Building a Greenhouse with Old Windows: What are the Issues?

I’m planning to build a small greenhouse with old windows. Is there anything I should be aware of? Do I need double glazed windows?

 John M. — San Jose, California

Safety is the main issue. If you build a greenhouse with old windows, never use them for the roof. A window can break if something falls on it, or from snow loading or wind shear or, in your area, because of an earthquake. Falling glass can be very dangerous, possibly blinding or even killing someone.

The same is true for glass doors. Make sure that any door and, ideally, any window that operates by swinging upward, has safety glass which will shatter into small, blunt pieces on impact, not into sharp wedges that can cut you. (Home safety glass is similar to windshield glass.) Use Lexan, windows with safety glass or code-approved skylights for the roof.

Also, building a greenhouse with old windows can be a lot of work. It’s often hard to find enough old windows of similar size and style to build with, and many old windows need to be scraped down and puttied and repainted.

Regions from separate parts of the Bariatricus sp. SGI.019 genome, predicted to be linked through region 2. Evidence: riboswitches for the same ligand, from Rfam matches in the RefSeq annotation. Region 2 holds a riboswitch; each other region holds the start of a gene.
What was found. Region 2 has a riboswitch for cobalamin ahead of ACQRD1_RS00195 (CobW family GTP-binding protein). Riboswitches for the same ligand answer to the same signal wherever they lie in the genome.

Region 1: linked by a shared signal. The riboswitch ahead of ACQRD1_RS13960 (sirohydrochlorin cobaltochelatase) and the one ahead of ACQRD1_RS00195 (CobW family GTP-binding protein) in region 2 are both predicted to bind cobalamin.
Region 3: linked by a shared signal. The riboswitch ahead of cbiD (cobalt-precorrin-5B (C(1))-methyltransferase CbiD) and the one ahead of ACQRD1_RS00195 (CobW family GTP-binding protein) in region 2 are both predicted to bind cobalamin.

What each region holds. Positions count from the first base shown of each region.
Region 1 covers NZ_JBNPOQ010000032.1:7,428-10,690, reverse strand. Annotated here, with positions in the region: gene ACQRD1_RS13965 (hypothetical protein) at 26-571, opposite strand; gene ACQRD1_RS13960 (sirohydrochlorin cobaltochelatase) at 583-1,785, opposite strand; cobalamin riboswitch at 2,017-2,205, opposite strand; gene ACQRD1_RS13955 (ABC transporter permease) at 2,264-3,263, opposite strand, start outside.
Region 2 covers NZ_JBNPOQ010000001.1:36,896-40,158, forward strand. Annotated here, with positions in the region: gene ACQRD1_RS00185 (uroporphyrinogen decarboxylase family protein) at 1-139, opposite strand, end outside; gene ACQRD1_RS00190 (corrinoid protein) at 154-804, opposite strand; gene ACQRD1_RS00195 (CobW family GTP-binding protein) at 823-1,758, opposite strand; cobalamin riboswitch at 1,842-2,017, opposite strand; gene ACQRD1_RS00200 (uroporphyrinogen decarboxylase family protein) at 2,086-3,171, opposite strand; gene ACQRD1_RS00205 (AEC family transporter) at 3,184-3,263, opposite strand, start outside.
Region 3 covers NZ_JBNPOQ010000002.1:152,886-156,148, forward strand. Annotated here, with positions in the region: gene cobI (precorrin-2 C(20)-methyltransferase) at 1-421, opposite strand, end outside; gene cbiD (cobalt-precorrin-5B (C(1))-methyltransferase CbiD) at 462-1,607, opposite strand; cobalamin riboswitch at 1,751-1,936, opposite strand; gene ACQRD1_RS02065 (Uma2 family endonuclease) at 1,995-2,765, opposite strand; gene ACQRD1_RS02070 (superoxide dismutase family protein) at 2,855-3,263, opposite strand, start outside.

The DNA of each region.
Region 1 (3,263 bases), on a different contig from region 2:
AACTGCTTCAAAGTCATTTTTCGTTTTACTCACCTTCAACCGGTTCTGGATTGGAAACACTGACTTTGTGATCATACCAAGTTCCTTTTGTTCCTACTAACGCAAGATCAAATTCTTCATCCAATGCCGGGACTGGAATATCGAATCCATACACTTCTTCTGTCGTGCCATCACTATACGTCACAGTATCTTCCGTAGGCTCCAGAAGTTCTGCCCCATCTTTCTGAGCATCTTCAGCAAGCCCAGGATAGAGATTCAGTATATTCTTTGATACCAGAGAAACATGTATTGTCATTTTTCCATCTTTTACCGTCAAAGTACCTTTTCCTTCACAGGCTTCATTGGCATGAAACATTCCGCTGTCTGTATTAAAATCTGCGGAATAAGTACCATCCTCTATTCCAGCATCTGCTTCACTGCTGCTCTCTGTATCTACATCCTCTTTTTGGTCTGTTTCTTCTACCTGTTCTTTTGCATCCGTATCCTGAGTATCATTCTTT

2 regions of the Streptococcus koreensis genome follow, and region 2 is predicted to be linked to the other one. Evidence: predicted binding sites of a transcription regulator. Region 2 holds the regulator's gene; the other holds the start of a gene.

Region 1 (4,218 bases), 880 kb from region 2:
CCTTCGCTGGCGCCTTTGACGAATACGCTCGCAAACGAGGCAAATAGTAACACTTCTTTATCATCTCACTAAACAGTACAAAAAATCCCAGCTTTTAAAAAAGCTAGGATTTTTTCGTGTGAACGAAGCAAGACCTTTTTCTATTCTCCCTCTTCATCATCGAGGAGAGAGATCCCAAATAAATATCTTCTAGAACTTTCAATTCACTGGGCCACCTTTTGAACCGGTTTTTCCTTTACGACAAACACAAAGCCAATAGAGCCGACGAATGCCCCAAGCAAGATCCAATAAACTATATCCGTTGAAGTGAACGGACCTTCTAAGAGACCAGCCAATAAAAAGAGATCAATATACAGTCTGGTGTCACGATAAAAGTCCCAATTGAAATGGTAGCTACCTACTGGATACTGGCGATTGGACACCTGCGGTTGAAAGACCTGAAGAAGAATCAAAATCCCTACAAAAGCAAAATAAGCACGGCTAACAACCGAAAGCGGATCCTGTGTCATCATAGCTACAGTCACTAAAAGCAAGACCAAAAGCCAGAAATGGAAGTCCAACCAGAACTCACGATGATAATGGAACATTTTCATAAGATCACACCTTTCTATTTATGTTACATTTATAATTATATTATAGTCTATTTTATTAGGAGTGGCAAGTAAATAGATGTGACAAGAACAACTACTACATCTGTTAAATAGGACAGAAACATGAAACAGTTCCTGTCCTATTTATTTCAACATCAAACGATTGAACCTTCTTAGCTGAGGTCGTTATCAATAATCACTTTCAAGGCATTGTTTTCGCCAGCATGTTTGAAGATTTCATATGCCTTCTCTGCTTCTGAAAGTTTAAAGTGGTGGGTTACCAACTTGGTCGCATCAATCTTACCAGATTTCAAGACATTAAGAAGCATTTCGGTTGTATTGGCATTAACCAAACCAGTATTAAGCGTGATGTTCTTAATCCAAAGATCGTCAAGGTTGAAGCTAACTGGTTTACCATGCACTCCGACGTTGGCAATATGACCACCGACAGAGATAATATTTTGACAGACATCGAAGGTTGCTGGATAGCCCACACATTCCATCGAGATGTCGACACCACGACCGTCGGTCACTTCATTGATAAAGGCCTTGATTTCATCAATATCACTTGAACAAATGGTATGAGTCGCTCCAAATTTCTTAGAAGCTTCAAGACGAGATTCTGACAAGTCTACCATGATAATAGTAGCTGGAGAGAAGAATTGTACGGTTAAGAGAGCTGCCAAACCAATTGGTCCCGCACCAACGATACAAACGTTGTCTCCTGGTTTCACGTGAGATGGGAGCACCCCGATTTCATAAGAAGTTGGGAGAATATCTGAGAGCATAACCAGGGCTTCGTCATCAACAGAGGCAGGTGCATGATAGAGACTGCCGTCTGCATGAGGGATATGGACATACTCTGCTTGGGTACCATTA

Your windows do not have to be double-glazed. Double glazing gives you about three times as much resistance to heat loss (R-value) as single glazing. But that’s still not enough to make a significant difference in performance in most climates, because single-glazed windows have almost no resistance to heat loss. (Also, older, discarded double-glazed windows have often have broken seals which allow the insulating gas between the panes of glass to escape.)

To keep a greenhouse with single or double-glazed windows heated (which is probably not necessary in your climate), you would need to throw an insulated blanket over it at night and/or use a lot of energy running a space heater. Single glazed windows will work fine  for a small garden greenhouse.

Building a greenhouse with old windows can be very rewarding. For one thing, it will save you quite a bit of money, if you have the time and patience to fix up the windows. Done well, it will give you a charming result that you can’t duplicate with shiny new windows. And of course you’ll be reusing material, which is good for you and the planet.


Relevant Reading:

Buy books and help Ecotecture! If you liked this article and want to learn more, we invite you to buy books through the links below — we earn a small commission on each purchase you make, without raising your cost one cent. We’ll use that commission to expand our efforts to empower you to solve environmental problems.

How to Build Your Own Greenhouse, Roger Marshall
Building Your Own Greenhouse, Mark Freeman
The Complete Guide to Building Your Own Greenhouse, Craig Baird



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